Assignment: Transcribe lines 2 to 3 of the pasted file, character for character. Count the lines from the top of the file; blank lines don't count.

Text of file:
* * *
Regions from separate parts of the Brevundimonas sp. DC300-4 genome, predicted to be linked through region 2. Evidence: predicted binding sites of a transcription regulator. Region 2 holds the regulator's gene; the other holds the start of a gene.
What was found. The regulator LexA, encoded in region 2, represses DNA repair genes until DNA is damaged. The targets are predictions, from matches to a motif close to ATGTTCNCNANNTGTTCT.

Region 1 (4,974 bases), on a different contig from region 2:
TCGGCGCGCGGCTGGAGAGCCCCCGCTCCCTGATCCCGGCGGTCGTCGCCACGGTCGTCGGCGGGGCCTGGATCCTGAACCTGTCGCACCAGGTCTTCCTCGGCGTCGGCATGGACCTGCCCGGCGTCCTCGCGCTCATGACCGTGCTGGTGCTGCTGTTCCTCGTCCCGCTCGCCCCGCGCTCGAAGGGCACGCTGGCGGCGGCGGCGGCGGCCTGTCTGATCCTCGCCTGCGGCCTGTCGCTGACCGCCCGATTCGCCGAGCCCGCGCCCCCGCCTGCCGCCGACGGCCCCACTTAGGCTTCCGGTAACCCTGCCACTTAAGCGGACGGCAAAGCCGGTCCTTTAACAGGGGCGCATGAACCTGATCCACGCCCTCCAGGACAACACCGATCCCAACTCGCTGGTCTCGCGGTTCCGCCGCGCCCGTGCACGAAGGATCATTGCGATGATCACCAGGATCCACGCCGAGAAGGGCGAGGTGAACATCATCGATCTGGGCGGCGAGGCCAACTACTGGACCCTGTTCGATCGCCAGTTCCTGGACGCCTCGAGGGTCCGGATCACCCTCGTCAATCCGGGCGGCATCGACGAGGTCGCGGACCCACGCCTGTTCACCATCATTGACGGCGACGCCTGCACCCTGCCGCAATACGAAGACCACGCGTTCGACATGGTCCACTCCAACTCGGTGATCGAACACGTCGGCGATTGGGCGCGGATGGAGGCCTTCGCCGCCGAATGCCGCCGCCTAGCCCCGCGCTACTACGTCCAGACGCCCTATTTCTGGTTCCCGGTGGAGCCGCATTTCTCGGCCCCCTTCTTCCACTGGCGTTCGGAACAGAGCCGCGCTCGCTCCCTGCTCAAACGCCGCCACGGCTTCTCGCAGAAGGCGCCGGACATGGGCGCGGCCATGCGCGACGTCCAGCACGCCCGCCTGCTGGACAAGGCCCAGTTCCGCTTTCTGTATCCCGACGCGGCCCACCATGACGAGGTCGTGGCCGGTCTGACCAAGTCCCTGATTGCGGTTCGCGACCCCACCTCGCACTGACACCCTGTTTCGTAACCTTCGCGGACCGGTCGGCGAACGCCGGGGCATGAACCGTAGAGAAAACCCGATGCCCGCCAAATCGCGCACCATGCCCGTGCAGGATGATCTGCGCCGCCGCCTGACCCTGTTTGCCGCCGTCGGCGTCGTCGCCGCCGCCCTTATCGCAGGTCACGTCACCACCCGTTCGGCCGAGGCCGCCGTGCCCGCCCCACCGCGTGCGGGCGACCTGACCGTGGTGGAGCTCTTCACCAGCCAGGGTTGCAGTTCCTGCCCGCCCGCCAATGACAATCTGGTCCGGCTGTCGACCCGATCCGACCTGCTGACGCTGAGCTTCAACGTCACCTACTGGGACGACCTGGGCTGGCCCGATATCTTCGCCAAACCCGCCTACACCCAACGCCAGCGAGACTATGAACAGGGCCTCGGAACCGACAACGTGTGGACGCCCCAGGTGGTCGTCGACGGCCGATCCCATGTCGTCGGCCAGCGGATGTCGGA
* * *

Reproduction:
What was found. The regulator LexA, encoded in region 2, represses DNA repair genes until DNA is damaged. The targets are predictions, from matches to a motif close to ATGTTCNCNANNTGTTCT.

Region 1 (4,974 bases), on a different contig from region 2: